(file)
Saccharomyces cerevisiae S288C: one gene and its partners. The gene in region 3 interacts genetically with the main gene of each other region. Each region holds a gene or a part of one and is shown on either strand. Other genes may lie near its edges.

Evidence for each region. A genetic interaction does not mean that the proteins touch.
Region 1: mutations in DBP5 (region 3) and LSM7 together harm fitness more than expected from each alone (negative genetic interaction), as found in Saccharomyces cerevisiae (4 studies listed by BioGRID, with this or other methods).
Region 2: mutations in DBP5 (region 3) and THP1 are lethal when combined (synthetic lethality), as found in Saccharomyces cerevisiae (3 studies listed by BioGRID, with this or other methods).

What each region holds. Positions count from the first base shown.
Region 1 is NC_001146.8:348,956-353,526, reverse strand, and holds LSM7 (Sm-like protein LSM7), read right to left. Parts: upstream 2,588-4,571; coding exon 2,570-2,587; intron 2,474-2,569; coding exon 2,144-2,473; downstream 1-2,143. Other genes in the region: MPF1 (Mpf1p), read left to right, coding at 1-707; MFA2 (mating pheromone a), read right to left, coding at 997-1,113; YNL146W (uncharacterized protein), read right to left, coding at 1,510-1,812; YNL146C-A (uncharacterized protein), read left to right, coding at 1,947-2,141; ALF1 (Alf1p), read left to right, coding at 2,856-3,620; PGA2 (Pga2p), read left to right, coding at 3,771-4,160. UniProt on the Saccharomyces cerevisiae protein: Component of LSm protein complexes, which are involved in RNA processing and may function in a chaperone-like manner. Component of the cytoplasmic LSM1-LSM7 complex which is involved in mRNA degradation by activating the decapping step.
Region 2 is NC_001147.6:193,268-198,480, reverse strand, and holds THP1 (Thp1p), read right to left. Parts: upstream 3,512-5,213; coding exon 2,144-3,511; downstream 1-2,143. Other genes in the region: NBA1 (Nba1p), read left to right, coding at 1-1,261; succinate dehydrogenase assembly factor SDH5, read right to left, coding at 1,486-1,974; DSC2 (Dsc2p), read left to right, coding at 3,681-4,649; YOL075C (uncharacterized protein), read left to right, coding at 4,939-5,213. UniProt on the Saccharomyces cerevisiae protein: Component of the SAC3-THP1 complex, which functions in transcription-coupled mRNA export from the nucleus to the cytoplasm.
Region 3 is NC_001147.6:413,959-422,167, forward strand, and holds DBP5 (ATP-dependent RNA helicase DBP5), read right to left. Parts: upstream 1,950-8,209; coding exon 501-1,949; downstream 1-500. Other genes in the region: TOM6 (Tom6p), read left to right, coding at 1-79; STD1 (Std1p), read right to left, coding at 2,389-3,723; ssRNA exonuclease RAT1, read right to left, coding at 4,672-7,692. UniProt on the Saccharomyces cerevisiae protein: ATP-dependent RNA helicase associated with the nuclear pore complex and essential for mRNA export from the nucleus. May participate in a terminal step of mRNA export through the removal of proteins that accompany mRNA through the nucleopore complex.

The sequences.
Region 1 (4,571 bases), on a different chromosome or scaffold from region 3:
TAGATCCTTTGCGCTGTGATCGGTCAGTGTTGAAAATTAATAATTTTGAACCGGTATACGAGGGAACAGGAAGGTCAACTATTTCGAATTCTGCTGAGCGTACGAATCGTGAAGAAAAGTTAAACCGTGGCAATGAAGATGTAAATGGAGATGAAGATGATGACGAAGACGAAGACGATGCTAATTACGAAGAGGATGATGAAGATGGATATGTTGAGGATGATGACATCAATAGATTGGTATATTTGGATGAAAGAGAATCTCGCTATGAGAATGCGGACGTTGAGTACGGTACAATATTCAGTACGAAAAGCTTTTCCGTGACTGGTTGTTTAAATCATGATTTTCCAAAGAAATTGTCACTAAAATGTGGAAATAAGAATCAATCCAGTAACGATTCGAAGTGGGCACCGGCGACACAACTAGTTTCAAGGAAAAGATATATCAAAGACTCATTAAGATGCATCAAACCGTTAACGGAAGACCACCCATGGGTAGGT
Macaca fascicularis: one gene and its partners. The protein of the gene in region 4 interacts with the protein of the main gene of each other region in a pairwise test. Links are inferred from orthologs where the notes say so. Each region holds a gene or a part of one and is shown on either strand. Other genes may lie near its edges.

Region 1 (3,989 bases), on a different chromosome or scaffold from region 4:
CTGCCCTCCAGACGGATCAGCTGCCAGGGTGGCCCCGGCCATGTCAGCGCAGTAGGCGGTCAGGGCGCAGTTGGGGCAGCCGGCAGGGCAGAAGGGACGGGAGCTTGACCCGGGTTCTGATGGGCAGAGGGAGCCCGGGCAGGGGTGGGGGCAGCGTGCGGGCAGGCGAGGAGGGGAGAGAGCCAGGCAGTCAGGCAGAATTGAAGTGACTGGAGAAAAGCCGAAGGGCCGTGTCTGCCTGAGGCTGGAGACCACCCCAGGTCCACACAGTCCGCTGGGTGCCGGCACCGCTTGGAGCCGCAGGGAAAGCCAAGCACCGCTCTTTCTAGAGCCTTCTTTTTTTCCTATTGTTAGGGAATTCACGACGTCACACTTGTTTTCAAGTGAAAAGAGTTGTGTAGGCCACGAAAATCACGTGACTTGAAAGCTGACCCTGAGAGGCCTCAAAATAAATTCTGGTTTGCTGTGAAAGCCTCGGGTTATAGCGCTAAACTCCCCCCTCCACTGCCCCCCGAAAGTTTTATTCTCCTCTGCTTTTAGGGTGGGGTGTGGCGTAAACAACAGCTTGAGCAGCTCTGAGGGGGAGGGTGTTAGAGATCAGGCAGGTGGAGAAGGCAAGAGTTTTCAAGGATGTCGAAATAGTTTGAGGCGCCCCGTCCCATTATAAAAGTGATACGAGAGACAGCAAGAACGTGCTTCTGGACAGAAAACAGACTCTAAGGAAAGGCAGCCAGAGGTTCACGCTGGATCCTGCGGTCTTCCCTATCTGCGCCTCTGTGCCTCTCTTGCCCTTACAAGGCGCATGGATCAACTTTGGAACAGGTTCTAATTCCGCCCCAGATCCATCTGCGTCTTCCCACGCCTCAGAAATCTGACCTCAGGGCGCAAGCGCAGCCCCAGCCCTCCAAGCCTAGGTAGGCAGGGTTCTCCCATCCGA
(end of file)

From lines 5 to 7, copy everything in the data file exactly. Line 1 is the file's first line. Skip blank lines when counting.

What each region holds. Positions count from the first base shown.
Region 1 is NC_001146.8:348,956-353,526, reverse strand, and holds LSM7 (Sm-like protein LSM7), read right to left. Parts: upstream 2,588-4,571; coding exon 2,570-2,587; intron 2,474-2,569; coding exon 2,144-2,473; downstream 1-2,143. Other genes in the region: MPF1 (Mpf1p), read left to right, coding at 1-707; MFA2 (mating pheromone a), read right to left, coding at 997-1,113; YNL146W (uncharacterized protein), read right to left, coding at 1,510-1,812; YNL146C-A (uncharacterized protein), read left to right, coding at 1,947-2,141; ALF1 (Alf1p), read left to right, coding at 2,856-3,620; PGA2 (Pga2p), read left to right, coding at 3,771-4,160. UniProt on the Saccharomyces cerevisiae protein: Component of LSm protein complexes, which are involved in RNA processing and may function in a chaperone-like manner. Component of the cytoplasmic LSM1-LSM7 complex which is involved in mRNA degradation by activating the decapping step.
Region 2 is NC_001147.6:193,268-198,480, reverse strand, and holds THP1 (Thp1p), read right to left. Parts: upstream 3,512-5,213; coding exon 2,144-3,511; downstream 1-2,143. Other genes in the region: NBA1 (Nba1p), read left to right, coding at 1-1,261; succinate dehydrogenase assembly factor SDH5, read right to left, coding at 1,486-1,974; DSC2 (Dsc2p), read left to right, coding at 3,681-4,649; YOL075C (uncharacterized protein), read left to right, coding at 4,939-5,213. UniProt on the Saccharomyces cerevisiae protein: Component of the SAC3-THP1 complex, which functions in transcription-coupled mRNA export from the nucleus to the cytoplasm.